Imagining financial planning (2008-08-06)

Sample Retirement
Another life I imagine might be some sort of a financial planner. Clearly I like to play with numbers, and review personal finance books (e.g., illustrating compound interest and the cost of current gratification, or explaining stocks and bonds). While I'd like further education, I already have some competence with finance, following this advice:
  • Simplify by donating or selling unneeded items.
  • Maintain a used car as long as possible (e.g., by minimizing driving).
  • Have no debt--in fact, through budgeting save an emergency fund for one year's expenses.
  • Save and research for major purchases (including SIFF and travel).
  • Pay bills online automatically.
  • Almost always pay the full balance on credit cards selected for their features.
  • Regularly review three free credit reports.
  • Contribute to an (Roth or traditional) IRA.
  • Use savings to defer income in order to start a business.
  • Research and purchase auto, dental, disability, liability, life, medical, renter's, and vision insurance, combining when possible.
  • Have an estate plan.
  • Set up a 401(k) and fully fund it.
  • Periodically review asset allocation.
  • Have written goals and milestones for net worth and retirement.
While I'm not (yet) a millionaire, I would be interested in coaching others in Seattle, particularly those starting out in technical fields.

[Corrected wording.]


Imagining travel writing (2008-08-02)

Inside Cathedral in Germany
Although it is probably more efficient to make needed money with another interest and take time to travel, I sometimes wonder what life would be like as a freelance travel writer and photographer. It's fun to imagine other lives.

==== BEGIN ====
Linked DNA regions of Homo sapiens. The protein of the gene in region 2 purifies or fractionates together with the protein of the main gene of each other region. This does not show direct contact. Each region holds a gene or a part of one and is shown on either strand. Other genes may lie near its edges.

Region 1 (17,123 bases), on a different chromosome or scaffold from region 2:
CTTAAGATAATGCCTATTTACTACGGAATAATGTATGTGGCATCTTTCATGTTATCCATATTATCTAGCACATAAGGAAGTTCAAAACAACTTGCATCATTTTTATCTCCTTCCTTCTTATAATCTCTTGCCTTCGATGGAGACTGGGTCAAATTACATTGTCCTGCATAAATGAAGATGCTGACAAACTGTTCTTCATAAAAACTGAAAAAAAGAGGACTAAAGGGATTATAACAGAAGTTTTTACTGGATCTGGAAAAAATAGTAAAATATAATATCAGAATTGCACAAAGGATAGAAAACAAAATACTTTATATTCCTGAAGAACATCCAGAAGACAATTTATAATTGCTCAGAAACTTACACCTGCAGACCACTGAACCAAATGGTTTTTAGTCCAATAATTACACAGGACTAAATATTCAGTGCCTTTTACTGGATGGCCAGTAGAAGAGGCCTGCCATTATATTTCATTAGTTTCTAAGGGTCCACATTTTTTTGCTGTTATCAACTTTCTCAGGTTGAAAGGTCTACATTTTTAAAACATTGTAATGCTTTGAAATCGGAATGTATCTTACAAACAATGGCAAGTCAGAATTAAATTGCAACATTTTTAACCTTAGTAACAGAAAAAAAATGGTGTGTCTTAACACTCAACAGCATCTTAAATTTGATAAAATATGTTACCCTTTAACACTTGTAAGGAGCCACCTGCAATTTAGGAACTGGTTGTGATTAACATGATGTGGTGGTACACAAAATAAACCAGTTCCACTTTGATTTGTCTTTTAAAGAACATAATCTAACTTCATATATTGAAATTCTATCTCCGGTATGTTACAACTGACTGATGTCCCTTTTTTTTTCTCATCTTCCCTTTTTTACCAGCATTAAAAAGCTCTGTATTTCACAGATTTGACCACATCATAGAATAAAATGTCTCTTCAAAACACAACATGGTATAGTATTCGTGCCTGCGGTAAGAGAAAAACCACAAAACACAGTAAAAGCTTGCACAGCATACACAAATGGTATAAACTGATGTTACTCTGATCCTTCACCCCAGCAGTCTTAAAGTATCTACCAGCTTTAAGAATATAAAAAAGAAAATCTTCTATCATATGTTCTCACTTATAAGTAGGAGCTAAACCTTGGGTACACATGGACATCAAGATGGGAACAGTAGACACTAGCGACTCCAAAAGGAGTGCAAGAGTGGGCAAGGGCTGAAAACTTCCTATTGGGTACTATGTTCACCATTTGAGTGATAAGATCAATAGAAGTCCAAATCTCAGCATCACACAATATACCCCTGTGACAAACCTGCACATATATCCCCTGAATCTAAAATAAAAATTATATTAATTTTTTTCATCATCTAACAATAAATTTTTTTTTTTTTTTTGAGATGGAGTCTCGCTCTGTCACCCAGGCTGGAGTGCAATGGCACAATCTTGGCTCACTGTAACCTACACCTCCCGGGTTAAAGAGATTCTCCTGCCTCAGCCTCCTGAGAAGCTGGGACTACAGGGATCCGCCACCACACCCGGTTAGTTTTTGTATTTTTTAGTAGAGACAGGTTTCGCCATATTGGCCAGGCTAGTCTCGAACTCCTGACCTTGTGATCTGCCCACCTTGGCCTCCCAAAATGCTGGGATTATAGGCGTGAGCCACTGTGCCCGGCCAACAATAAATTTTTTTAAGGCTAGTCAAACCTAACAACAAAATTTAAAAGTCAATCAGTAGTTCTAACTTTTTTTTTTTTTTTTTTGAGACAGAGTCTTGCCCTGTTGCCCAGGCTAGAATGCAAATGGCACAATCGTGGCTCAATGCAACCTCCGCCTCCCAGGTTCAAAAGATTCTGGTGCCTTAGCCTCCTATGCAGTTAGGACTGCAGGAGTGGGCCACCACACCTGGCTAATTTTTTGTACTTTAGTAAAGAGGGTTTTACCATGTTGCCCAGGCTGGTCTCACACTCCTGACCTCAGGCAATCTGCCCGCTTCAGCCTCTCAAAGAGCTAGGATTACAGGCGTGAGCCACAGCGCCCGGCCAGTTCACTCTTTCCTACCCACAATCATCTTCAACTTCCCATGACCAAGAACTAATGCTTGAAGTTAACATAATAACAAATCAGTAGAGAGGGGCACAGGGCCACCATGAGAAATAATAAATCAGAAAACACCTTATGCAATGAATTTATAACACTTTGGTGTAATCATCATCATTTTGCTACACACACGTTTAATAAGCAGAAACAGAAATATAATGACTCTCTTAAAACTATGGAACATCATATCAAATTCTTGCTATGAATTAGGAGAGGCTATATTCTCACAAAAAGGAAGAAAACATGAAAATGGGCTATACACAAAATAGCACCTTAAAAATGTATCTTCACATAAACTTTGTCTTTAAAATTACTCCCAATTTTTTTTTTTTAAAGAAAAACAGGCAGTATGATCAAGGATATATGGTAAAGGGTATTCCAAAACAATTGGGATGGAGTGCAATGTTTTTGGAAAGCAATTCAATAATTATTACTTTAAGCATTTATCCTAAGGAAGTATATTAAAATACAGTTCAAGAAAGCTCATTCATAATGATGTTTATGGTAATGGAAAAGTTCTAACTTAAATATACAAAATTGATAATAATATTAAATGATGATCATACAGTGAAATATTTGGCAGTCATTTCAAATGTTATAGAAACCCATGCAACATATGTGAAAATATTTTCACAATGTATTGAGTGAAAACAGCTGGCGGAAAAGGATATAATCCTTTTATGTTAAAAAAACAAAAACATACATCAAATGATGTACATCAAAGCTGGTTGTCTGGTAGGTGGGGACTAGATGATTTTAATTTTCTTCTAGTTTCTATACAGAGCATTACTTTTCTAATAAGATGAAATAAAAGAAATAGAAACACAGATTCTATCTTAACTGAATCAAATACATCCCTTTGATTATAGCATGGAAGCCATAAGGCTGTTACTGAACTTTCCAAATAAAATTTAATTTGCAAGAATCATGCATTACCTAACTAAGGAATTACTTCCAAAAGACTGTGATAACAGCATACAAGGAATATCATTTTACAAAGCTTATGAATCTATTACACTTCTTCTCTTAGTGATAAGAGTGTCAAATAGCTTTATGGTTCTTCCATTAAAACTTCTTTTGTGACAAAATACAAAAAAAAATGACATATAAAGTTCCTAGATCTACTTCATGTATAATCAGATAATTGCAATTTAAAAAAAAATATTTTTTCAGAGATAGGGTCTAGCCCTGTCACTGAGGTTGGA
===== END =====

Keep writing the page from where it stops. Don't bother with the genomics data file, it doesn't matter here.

I would continue my quest to visit every continent (except Antarctica), and then visit various regions within each continent. Without worrying about other income, I would also travel more slowly, writing each day--rather than recording only a small portion of the trip afterwards (like China, Paris, Hawai`i, east Africa, or the perimeter of the USA) or not at all (like Germany, Los Cabos, Banff National Park, or Honduras). That way I would finish my recollections before my next trip began! (For example, I don't remember which cathedral in Germany I was in when I took this natural light photograph.)

[Edited link.]


Hiking Boulder River (2008-07-26)

Boulder River Falls (Upper Part)
For me, July 2008 has included three short hikes a short drive from Seattle:
A couple of these let me spend part of a day in the forest--one of my goals for this year. Only on the most recent hike did I remember my camera. I'm enjoying the exercise.


Building SF ATIS (2003-06-07/2004-03-24)

Golden Gate Bridge Suspension
Sending the final invoice this month for maintenance of the real-time Advanced Traveler Information System (ATIS) Web site for the San Francisco Bay area has me reflecting on my company's past projects to discern what I would like to do next. I liked managing a team to build the site using repeatable processes. I contributed by implementing the site's driving times calculations in SQL and VBScript, writing an SQL test suite, and configuring Big Brother monitoring. Often I reviewed code and design documentation. In fact, some days I mostly made decisions. The result was an accessible and easy-to-use map and text system capable of delivering a million page views per day via (BIG-IP) load-balancing two three-server stacks.

I'm proud of our ability to rapidly reach this result within a fixed fee and schedule. Our team took less time to revise the requirements and build the site than the previous company had taken to produce the requirements--and did so in the remaining budget!


Seeing Forbidden City (2008-05-14)

Halls and LionsWalking around in the summer warmth of the famous Forbidden City, taking photographs of the red buildings, I feel the elation of a first meeting with someone beautiful. Forbidden City is a fling, however, as I doubt I could live in Běijīng knowing that the sky is not misty but smoggy.